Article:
National Academy of Medicine

Personalized Medicine: Innovation to Clinical Execution

By William H. Frist
October 05, 2012 | Commentary

With personalized medicine, researchers use extremely sophisticated data analysis to separate a large population of people who used to be treated uniformly into smaller, more discrete, “personalized clusters” of people who share some important physiology or biochemical variants that respond in different ways to a particular treatment.

Every day, we are gaining new knowledge about the role of genetic factors in common adult diseases including gallstones, osteoporosis, osteoarthritis, skin cancer, prostate cancer, migraine headaches, obesity, mental retardation, Alzheimer’s, arthritis, diabetes, multiple sclerosis, schizophrenia, and hearing loss. Just to take one example, Alzheimer’s disease alone affects 4 million Americans at a cost of $152 billion per year. The math quickly becomes significant when we consider the impact of improving the lives of just 10 percent of these patients by better understanding how they should be treated, how their version of the disease is different from other versions, and how to avoid side effects of medicines for the personalized characteristics of their disease.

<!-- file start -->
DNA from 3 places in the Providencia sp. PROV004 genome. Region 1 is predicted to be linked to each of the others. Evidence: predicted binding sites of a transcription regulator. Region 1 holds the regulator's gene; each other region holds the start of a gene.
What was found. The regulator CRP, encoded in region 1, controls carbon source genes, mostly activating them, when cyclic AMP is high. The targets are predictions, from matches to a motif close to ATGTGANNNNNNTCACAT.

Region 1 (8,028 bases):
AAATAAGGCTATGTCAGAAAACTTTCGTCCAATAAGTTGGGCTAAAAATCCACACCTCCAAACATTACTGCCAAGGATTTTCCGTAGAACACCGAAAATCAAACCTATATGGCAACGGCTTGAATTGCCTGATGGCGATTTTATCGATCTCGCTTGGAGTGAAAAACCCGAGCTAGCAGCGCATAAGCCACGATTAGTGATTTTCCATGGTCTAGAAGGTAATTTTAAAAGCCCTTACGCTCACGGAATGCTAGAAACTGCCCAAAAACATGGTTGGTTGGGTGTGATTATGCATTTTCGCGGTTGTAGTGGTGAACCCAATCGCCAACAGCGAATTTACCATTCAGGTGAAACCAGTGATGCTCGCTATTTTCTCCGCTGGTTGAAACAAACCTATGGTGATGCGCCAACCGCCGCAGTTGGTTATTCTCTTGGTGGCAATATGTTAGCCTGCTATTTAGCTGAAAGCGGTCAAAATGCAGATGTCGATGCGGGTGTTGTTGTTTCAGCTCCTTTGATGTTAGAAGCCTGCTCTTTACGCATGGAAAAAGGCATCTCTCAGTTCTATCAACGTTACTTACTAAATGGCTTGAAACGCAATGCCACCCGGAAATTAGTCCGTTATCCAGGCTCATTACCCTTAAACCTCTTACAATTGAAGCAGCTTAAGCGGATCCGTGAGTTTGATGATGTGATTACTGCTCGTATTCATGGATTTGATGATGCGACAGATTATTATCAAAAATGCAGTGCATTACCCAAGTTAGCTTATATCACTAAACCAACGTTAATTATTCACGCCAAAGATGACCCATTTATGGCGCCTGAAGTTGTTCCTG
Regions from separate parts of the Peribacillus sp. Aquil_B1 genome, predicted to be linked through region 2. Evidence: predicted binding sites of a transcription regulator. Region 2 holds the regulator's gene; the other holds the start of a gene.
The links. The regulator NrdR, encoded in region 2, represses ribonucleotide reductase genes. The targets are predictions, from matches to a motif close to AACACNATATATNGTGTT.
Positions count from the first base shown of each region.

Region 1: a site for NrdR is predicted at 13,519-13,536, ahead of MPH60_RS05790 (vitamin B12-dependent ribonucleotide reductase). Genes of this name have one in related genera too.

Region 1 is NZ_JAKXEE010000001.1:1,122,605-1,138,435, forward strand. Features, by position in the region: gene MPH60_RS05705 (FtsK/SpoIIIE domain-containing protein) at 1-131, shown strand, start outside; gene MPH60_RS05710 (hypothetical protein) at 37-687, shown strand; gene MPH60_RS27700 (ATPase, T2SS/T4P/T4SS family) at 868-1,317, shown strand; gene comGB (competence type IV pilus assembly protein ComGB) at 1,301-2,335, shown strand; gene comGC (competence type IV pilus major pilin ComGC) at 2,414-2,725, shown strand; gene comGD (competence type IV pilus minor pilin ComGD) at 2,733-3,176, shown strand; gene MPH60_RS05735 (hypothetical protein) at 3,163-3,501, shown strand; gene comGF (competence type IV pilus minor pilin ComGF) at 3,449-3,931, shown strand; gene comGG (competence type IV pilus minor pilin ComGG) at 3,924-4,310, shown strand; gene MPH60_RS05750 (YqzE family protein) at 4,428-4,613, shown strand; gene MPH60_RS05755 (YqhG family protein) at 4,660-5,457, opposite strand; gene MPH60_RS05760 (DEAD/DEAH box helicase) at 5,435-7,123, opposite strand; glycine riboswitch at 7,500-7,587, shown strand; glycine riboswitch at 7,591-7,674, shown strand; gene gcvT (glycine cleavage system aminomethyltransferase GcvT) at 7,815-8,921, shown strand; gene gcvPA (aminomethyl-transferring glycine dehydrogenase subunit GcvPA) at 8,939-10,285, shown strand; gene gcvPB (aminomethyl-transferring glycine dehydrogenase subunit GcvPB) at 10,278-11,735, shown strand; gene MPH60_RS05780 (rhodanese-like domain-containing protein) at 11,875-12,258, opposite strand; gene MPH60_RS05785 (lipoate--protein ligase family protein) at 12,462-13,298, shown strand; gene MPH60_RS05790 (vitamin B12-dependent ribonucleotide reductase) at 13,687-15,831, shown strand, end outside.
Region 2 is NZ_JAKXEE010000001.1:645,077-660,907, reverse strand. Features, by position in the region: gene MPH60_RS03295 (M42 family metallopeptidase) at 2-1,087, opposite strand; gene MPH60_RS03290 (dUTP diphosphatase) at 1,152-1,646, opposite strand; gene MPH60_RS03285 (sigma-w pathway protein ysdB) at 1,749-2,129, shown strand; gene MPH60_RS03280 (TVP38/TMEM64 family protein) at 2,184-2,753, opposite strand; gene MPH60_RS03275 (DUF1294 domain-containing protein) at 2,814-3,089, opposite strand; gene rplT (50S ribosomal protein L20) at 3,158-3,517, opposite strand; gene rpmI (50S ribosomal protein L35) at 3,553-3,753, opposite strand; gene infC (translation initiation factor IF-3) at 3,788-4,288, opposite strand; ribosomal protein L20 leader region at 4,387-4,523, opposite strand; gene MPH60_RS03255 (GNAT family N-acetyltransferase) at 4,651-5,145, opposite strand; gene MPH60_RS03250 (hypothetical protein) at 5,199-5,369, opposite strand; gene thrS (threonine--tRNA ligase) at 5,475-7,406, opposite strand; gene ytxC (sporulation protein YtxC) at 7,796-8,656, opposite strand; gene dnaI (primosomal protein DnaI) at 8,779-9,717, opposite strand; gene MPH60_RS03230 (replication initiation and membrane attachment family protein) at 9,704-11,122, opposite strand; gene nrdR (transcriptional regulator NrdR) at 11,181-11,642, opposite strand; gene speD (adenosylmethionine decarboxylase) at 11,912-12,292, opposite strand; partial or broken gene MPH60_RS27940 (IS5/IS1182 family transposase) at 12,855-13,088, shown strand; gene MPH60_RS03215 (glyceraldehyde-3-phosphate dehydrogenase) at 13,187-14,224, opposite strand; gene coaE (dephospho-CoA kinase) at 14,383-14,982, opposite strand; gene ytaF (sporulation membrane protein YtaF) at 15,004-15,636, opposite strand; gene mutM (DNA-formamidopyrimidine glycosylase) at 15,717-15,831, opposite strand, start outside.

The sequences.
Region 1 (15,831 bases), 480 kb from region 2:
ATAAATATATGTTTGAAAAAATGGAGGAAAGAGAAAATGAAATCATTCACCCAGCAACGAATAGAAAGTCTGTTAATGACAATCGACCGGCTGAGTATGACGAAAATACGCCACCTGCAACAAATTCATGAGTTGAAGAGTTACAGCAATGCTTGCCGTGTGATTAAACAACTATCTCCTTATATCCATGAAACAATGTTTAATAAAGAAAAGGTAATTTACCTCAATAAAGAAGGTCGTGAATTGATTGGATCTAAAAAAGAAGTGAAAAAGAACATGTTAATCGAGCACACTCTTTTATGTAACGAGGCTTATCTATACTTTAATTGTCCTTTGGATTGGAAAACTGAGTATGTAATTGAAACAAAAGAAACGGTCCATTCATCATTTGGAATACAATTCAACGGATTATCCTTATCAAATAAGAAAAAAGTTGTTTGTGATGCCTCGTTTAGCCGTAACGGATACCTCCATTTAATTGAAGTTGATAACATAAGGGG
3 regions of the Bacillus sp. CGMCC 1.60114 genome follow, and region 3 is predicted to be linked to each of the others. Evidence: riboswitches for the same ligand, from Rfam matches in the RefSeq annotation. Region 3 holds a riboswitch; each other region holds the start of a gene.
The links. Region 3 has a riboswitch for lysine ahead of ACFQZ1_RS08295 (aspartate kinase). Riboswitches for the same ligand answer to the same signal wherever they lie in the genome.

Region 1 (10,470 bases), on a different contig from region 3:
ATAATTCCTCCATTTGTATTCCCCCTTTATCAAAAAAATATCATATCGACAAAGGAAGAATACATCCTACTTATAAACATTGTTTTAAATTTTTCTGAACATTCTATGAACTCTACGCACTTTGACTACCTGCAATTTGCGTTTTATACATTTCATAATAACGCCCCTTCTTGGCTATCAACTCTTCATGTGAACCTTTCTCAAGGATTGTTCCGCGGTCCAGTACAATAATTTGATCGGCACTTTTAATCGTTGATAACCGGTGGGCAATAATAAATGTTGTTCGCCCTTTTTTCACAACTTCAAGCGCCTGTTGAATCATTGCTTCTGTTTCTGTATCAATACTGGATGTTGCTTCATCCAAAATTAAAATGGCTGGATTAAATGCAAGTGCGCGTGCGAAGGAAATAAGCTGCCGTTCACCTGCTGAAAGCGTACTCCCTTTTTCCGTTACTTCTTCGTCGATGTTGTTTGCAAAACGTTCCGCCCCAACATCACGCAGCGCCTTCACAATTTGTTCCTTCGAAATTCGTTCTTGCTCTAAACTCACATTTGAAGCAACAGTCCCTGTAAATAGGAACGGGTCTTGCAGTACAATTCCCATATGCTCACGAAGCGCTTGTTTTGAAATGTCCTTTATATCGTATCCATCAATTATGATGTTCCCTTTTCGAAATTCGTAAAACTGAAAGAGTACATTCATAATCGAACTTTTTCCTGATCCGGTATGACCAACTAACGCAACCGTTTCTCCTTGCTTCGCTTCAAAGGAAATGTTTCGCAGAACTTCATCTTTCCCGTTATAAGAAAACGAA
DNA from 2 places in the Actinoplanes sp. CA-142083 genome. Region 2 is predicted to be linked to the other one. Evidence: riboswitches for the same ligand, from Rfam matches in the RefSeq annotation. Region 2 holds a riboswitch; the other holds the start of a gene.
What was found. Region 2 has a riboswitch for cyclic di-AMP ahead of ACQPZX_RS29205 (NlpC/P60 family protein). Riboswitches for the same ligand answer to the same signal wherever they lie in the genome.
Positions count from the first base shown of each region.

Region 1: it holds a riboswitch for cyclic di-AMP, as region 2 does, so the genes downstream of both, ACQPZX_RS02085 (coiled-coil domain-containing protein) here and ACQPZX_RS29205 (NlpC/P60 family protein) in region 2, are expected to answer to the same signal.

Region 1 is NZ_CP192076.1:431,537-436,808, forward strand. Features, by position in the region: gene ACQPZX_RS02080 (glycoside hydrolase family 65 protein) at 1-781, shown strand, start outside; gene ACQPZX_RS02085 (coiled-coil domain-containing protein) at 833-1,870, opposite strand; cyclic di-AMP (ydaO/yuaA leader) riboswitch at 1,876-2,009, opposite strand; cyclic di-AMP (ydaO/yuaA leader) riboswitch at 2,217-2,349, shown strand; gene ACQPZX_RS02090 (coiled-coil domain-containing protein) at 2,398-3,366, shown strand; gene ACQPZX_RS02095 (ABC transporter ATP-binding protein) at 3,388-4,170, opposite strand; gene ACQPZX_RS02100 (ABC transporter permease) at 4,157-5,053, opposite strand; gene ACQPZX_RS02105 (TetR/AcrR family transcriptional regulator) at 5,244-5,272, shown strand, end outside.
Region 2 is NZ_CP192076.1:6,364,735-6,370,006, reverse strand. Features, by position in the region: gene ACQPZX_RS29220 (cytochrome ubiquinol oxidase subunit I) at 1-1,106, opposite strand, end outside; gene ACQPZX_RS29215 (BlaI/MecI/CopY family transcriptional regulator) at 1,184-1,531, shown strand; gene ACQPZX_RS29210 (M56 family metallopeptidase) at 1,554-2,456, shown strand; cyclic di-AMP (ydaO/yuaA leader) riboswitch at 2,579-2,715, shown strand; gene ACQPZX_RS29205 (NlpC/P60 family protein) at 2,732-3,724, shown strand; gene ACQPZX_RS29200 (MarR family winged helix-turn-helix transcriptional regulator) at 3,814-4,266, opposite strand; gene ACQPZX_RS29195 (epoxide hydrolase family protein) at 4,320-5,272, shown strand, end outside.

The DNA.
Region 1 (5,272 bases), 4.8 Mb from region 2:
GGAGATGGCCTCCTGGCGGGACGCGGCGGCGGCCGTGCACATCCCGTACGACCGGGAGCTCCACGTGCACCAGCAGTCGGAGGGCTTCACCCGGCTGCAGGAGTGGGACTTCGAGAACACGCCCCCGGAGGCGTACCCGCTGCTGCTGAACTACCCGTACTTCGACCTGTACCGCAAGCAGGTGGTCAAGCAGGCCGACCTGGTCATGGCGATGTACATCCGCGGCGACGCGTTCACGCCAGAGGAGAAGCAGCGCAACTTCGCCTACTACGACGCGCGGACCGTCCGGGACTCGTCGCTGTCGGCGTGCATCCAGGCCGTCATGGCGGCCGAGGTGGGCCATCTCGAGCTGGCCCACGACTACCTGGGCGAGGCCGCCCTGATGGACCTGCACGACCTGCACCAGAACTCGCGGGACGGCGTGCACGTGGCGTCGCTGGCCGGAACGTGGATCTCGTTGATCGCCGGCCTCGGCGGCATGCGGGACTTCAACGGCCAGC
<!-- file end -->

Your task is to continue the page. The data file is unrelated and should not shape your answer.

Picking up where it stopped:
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Disclaimer: The views expressed in this paper are those of the authors and not necessarily of the authors’ organizations, the National Academy of Medicine (NAM), or the National Academies of Sciences, Engineering, and Medicine (the National Academies). The paper is intended to help inform and stimulate discussion. It is not a report of the NAM or the National Academies. Copyright by the National Academy of Sciences. All rights reserved.